"From what we could find out, he went on a kind of four-day spree, carrying the fire from one building to the next, one street to the next. Not that it needed much help, in that wind, and with most of the building made of wood. And then of course it was days before there was any organised fire fighting."
"Couldn't you have stopped him?" Methos demanded.
"We never associated it with Kenilworth. We thought he'd just gone off on his own again. And in any case we busy trying to save the hospital."
"We only found out afterwards, when Robert came back," said
His clothes were scorched, his hair and beard singed. His face was black with soot, and although he appeared outwardly clam, there was a manic gleam in his eyes.
"I did it," he told them. "The rats are dead, I have stopped the plague."
"Robert, what do you mean?" Sean asked him urgently.
"I burnt it all down. The rats had nowhere to go. They perished in the heat. I've seen their bodies everywhere."
"What have you done, Robert?"
"I made the fire grow. Don't you see? Cleansing fire. The city has been made clean again."
"Kenilworth - people died in that fire"
"Oh, what, eight people?"
"It could have been a lot more."
"What of it?" he ranted. "Do you know how many the plague killed? How many it would have killed? And I have saved them. I have saved them all "
Once again, Sean persuaded him to stay at the hospital for the night. But
whether it was the memories that surrounded him there, or the inevitable low
after the manic high, he was seized by a black depression, repeating over and
over, "I couldn't save Margaret. Why couldn't I save Margaret? If I'd
realised sooner, while she was still alive, I might have saved Margaret
Over and over, and even Sean could not get through the blackness.
"Not long after that, we heard he'd gone to Portugal," Rhiannon said. "He buried himself for centuries in a monastery, among a silent order of monk - until Sean found him."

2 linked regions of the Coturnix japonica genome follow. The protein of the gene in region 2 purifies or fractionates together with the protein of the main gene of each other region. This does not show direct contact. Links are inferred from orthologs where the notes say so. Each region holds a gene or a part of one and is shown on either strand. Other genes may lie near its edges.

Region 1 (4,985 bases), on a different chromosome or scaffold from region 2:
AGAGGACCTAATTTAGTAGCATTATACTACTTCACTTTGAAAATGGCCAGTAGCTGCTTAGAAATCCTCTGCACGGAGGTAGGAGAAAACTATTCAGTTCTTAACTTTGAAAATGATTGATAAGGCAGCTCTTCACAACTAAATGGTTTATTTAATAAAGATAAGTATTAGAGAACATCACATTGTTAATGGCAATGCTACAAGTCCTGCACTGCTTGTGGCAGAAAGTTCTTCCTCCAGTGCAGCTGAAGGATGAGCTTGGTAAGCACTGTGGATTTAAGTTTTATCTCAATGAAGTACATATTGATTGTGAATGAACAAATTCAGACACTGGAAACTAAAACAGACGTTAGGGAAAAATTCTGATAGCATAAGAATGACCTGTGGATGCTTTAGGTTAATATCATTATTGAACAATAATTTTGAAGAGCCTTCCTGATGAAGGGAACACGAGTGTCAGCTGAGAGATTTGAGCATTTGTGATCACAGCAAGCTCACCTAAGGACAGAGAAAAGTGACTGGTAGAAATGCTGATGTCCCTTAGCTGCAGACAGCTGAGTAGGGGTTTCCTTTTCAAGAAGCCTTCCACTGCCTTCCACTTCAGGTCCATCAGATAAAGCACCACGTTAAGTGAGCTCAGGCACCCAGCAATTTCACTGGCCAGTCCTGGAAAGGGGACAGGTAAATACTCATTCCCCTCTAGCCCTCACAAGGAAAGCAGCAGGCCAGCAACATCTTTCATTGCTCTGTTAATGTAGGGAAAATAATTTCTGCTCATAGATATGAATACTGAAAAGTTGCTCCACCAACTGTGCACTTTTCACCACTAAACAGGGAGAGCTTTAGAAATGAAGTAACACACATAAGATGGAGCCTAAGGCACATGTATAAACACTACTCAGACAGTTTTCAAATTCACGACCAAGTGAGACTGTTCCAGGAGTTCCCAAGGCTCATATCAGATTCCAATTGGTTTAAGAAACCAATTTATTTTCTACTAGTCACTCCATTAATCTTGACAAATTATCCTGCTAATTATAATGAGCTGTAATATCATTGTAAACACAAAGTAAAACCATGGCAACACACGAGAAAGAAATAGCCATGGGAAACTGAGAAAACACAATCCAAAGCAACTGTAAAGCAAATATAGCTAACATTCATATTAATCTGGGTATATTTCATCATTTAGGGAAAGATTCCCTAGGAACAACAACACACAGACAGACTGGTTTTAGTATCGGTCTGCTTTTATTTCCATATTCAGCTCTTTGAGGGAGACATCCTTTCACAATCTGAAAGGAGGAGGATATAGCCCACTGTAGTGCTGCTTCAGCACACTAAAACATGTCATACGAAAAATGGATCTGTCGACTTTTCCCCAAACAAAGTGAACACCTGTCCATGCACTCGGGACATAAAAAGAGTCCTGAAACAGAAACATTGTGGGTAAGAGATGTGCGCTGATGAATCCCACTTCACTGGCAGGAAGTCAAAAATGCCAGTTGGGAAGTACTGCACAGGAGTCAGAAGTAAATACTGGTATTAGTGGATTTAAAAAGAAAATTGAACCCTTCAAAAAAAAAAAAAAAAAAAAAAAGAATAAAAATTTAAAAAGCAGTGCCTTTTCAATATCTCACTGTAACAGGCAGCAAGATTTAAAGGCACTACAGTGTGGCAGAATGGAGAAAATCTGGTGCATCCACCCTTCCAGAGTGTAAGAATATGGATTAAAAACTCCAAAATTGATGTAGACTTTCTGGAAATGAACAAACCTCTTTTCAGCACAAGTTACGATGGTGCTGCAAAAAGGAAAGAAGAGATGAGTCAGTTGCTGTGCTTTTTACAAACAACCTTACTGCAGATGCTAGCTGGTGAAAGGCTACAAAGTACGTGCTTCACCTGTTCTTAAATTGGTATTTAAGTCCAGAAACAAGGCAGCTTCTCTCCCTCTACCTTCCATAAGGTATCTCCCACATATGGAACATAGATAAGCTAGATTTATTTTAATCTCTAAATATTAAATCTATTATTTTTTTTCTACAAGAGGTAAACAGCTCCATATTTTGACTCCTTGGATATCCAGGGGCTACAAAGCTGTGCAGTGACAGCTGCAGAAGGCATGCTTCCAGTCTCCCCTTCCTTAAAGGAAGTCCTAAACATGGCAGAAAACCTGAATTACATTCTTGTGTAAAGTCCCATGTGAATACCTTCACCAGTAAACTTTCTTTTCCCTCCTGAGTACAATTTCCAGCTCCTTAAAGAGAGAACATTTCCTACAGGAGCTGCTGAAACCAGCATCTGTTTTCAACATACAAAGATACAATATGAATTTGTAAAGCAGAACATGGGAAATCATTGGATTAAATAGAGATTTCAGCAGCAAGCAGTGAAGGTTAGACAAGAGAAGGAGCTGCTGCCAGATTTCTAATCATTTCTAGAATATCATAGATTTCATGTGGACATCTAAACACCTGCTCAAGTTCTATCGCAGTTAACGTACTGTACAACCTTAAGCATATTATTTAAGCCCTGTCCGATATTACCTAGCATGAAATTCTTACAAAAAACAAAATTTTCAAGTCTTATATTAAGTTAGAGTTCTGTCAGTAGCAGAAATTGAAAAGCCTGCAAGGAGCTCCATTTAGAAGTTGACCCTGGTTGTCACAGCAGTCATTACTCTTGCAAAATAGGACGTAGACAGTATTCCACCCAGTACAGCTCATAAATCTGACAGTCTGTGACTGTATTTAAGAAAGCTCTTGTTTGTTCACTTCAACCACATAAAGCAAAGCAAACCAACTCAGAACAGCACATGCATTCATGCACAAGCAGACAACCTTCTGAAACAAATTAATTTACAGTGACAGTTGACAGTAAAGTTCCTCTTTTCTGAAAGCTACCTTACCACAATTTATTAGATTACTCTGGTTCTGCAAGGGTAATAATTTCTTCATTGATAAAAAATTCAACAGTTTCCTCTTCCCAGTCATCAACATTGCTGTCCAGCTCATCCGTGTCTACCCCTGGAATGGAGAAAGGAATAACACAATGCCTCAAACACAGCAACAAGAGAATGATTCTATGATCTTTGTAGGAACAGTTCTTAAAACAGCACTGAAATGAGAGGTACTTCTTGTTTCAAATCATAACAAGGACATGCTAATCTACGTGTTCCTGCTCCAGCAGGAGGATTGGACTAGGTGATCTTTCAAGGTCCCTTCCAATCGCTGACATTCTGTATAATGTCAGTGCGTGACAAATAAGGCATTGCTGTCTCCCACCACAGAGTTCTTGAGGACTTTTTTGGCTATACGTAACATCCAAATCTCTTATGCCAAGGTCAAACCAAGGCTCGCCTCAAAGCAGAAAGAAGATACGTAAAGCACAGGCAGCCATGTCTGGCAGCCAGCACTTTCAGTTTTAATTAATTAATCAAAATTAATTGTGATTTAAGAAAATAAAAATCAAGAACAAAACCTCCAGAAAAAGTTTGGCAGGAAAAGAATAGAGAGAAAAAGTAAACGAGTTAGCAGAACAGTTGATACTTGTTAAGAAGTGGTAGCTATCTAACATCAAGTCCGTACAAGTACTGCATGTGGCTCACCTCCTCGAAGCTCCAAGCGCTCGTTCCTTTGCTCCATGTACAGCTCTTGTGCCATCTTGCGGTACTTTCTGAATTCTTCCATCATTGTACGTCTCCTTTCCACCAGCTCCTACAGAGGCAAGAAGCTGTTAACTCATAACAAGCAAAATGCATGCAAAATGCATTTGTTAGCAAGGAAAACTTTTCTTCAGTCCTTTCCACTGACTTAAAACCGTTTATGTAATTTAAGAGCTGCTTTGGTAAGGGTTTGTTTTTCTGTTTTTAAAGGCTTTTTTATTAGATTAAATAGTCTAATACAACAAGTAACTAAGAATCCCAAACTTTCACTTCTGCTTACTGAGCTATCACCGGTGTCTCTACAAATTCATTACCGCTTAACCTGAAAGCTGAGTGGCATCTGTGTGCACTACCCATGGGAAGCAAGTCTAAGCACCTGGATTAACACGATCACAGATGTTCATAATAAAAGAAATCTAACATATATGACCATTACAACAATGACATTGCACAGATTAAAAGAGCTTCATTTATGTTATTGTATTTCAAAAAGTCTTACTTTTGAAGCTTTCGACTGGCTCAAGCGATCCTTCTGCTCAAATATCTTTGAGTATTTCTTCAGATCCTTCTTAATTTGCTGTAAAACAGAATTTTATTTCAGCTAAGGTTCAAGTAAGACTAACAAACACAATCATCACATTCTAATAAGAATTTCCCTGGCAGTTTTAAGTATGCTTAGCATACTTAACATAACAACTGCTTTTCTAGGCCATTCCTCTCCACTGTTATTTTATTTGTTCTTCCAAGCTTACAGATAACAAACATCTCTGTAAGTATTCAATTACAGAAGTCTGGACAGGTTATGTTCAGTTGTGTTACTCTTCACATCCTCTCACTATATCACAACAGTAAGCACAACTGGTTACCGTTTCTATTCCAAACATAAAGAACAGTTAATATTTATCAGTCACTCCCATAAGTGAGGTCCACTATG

Rhiannon suddenly looked very tired. Duncan heard the slight catch in her voice as she spoke Sean's name, and it seemed to put a rift - small but imperceptible - between them.
"It's late," she said. "With Sean dead, I need some time to rethink what to do. Can we meet again tomorrow?"
"Of course," said Duncan. "But listen, you're welcome to stay here"
"No, thank you. I've got somewhere to go. Really."
"Okay. If you're sure?"
Methos got up with her.
"I'll walk with you," he said to Rhiannon, and Duncan was grateful
that for once Methos was not staying around to be annoying.
Once alone he searched among his shelves for a book he remembered - one that Sean Burns had given him years before. As he searched he could feel, faintly but unmistakably, Sean's presence, soothing and steadying him.
Eventually he found the book he was looking for - a copy of Daniel Defoe's 'Diary of a Plague Year' that Sean had given him when it was all over, when they had all gone their own ways. He sat down again where Methos and Rhiannon had sat, turning the pages of the book, remembering.
At the time of the Dark Quickening, Sean's presence inside him had been so vivid. Like no other quickening he had ever taken, Sean had remained a recognisable personality. At the edge of the pool where Methos had taken him, it had even seemed to him that they had talked. But by now the awareness had receded, until most of the time it was like something half-glimpsed out of the corner of his eye - not even there unless he remembered. Until Rhiannon brought it all back to the surface again.
"The tragic thing is," he heard (or did he remember?) Sean saying "that Robert was right. The fire did stop the plague."
"Yeah. Ironic isn't it?"
He closed his eyes, remembering how Rhiannon's had looked when he told her that he had killed Sean.
"It wasn't you that killed me, Duncan," Sean said quietly. Or seemed to say.
"Tell that to Rhiannon," he muttered to himself. And shut the book.
continued in Part 3: The Fire.